How Teachers Preparation Relates to Students Civic Knowledge and Engagement in the United States: Analysis from the IEA Civic Education Study CIRCLE Fact SheetReportar como inadecuado




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Center for Information and Research on Civic Learning and Engagement (CIRCLE), University of Maryland

Civic education conducted in schools plays a significant role in fostering citizenship but teaching about these themes is often incorporated in history or social studies courses and not found in a distinct subject. An essential part of improving civic learning opportunities for students is preparing teachers more adequately for civic-related subjects, but there is little consensus about what that preparation should entail. At least three dimensions of teachers' preparation have been identified as important: teachers' content knowledge, teacher's pedagogical content knowledge, and teachers' beliefs (for example, their sense of confidence in teaching the subject matter). A lack of empirical research linking teachers' knowledge and beliefs with the achievement and engagement of their students stands in the way of charting a clear direction for improving teacher education in civic-related subjects. The IEA Civic Education Study7, which collected data in 1999, surveyed approximately 200 civic-related teachers in each of twenty-seven countries in conjunction with the testing of 14-year olds. In each school where students were tested three teachers were identified who taught subjects covered in the students' test of civic knowledge (subjects such as government, national history, social studies, and social sciences). While it was preferred that the teachers sampled could be linked to the class of students who participated in the survey (i.e., they taught these students), other teachers of civic-related disciplines were surveyed if one or more teachers could not be linked to the tested class. Once teachers were identified, they were administered a survey about their teaching background and methods, their experience and confidence in teaching various civic-related topics, and their attitudes towards civic education at school. Unlike previous research, it was possible to link these teachers to the class they taught in many of these countries including the United States. This fact sheet first examines how teachers responded to questions about their professional development, confidence in teaching, and attitudes towards civic education. Profiles contrasting the teachers' patterns in countries where students performed at different levels on the test of civic knowledge were drawn. Second, within two of the higher performing countries, United States and Finland, how teachers' educational experience relates to students' civic achievement and civic engagement (likelihood of voting) is explored. (Contains 13 endnotes, and 5 color enhanced figures.) [This report was produced by Center for Information and Research on Civic Learning and Engagement (CIRCLE), University of Maryland.]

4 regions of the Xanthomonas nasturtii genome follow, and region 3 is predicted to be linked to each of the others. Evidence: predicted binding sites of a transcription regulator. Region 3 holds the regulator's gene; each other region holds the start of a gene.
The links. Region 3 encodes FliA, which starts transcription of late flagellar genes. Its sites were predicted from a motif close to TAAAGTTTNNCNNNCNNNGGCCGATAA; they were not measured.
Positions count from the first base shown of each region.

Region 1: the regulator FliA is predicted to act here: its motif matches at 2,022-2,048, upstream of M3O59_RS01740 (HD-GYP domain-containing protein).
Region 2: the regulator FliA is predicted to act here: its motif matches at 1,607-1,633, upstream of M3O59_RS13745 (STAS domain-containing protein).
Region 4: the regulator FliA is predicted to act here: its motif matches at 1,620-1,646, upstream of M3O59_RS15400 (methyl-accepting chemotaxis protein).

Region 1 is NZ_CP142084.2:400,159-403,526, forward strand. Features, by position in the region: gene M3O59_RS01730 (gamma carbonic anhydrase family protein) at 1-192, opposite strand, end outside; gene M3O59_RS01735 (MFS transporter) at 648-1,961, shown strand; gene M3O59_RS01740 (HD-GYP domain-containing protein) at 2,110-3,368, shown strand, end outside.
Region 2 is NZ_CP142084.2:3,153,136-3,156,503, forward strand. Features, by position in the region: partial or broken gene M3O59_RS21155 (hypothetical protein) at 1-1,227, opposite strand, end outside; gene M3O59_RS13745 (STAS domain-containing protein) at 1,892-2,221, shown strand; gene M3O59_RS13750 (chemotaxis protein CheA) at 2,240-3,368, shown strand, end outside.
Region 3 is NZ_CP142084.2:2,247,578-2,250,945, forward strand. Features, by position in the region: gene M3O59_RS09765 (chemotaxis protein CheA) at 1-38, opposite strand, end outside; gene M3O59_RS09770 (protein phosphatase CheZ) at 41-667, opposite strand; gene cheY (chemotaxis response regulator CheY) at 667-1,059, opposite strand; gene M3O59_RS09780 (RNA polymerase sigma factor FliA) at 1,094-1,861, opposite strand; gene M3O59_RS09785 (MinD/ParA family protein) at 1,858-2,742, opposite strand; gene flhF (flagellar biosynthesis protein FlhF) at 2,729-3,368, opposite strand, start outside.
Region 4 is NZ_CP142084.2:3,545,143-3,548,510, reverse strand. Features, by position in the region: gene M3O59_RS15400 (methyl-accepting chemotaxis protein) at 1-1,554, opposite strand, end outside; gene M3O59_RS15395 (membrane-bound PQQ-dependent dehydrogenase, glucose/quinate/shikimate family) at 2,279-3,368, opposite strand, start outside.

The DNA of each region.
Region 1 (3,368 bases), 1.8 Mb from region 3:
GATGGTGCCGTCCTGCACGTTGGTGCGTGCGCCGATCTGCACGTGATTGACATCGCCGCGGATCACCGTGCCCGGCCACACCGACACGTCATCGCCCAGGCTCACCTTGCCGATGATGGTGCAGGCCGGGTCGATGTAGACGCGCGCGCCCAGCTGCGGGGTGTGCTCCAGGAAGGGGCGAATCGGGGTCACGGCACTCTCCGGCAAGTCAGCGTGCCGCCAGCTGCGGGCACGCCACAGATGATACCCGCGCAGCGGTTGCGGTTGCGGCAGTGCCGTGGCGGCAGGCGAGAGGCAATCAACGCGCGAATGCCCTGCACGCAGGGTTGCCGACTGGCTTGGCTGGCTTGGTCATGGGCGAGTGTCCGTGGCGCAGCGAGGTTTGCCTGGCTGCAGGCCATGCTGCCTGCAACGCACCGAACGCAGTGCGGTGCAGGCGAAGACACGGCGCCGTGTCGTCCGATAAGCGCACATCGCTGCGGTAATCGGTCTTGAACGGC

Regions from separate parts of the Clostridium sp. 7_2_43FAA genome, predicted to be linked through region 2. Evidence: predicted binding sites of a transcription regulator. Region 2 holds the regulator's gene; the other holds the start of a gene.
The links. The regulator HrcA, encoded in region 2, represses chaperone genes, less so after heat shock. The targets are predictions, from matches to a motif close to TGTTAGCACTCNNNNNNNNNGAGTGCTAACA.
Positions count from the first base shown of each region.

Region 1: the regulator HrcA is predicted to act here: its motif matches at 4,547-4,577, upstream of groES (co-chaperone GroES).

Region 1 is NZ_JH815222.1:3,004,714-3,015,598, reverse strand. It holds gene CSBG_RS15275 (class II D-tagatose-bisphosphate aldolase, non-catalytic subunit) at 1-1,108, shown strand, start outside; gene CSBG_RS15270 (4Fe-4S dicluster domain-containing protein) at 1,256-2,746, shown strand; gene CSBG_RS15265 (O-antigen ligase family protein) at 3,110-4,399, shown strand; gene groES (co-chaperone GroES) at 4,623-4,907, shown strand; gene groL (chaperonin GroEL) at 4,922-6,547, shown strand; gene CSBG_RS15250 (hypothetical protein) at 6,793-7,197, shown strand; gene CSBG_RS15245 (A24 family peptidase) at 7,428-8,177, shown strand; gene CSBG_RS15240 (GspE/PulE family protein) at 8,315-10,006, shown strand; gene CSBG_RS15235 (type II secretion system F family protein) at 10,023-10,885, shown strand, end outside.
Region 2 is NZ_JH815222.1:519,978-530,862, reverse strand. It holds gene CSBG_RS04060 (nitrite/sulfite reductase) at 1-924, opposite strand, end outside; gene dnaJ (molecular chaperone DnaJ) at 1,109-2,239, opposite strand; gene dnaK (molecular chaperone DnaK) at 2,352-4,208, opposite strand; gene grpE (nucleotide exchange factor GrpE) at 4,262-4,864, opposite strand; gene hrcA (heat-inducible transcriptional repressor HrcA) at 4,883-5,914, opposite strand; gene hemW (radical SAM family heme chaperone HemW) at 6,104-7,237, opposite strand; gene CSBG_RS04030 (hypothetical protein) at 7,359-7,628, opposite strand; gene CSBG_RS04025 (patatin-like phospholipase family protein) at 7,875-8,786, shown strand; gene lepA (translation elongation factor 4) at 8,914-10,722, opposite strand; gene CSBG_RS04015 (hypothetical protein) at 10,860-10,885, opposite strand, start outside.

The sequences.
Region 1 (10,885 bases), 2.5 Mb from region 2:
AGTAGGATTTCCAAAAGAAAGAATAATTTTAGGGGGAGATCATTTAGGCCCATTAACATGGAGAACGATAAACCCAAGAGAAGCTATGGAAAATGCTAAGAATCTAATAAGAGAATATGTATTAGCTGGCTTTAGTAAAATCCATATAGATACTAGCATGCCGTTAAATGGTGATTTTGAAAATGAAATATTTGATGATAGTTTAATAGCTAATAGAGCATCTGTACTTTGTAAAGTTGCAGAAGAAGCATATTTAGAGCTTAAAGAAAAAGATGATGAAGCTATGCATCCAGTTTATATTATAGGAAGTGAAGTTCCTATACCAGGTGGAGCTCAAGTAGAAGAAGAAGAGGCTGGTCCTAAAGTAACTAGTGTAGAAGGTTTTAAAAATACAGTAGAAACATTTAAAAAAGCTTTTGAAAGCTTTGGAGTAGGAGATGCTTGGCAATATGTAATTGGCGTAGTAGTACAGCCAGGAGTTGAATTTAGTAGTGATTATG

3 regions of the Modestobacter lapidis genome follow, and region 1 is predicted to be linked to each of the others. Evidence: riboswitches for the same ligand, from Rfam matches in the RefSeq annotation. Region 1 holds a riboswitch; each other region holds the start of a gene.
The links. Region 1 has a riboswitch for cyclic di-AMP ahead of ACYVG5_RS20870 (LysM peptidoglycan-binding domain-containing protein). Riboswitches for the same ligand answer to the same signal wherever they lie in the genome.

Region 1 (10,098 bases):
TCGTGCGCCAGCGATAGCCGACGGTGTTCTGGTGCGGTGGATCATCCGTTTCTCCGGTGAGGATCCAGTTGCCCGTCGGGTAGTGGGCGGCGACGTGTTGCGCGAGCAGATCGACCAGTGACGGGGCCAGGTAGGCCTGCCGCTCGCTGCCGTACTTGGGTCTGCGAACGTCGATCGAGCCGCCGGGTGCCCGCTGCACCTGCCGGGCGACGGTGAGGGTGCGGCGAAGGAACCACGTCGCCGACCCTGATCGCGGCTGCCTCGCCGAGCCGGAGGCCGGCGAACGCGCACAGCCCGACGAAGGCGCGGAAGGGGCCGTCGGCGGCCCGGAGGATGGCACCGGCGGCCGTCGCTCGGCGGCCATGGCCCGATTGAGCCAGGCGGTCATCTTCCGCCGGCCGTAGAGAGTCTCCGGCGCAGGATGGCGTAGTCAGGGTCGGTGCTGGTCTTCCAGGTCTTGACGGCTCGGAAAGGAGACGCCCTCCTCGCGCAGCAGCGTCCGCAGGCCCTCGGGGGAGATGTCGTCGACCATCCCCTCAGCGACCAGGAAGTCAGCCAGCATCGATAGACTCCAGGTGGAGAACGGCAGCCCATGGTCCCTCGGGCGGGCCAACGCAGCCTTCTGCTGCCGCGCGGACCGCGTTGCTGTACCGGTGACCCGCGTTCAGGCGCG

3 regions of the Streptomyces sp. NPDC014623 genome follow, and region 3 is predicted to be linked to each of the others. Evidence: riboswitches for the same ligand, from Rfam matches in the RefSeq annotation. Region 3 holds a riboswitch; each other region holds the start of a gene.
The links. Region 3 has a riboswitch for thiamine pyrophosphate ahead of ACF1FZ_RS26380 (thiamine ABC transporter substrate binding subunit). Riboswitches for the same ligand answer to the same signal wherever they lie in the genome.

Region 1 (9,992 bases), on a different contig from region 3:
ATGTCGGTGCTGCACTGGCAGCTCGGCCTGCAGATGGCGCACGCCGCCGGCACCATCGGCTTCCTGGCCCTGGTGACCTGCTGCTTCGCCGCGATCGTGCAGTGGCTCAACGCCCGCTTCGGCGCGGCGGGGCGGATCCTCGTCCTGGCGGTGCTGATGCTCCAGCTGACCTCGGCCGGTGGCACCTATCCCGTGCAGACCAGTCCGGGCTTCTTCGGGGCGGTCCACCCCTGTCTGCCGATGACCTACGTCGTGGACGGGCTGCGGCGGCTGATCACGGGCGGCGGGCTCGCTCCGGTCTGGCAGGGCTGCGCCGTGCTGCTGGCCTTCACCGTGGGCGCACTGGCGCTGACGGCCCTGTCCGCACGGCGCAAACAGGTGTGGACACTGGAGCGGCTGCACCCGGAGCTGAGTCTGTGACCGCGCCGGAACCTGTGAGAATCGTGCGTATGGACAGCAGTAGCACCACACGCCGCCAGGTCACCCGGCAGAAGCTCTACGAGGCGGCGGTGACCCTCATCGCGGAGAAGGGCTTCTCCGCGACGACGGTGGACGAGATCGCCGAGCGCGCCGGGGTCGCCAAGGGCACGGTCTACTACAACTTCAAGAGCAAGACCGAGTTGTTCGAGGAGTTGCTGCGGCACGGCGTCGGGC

Descriptors: Teacher Attitudes, Self Efficacy, Pedagogical Content Knowledge, Civics, Citizenship Education, Teacher Influence, Preservice Teacher Education, Student Participation, Foreign Countries, Profiles, Teacher Characteristics

School of Public Policy, 2101 Van Munching Hall, University of Maryland, College Park, MD 20742-1821. Tel: 301-405-2790; Fax: 301-314-9346; Web site: www.civicyouth.org.





Autor: Torney-Purta, Judith; Barber, Carolyn Henry; Richardson, Wendy Klandl

Fuente: https://eric.ed.gov/?q=a&ft=on&ff1=dtySince_1992&pg=5645&id=ED491123







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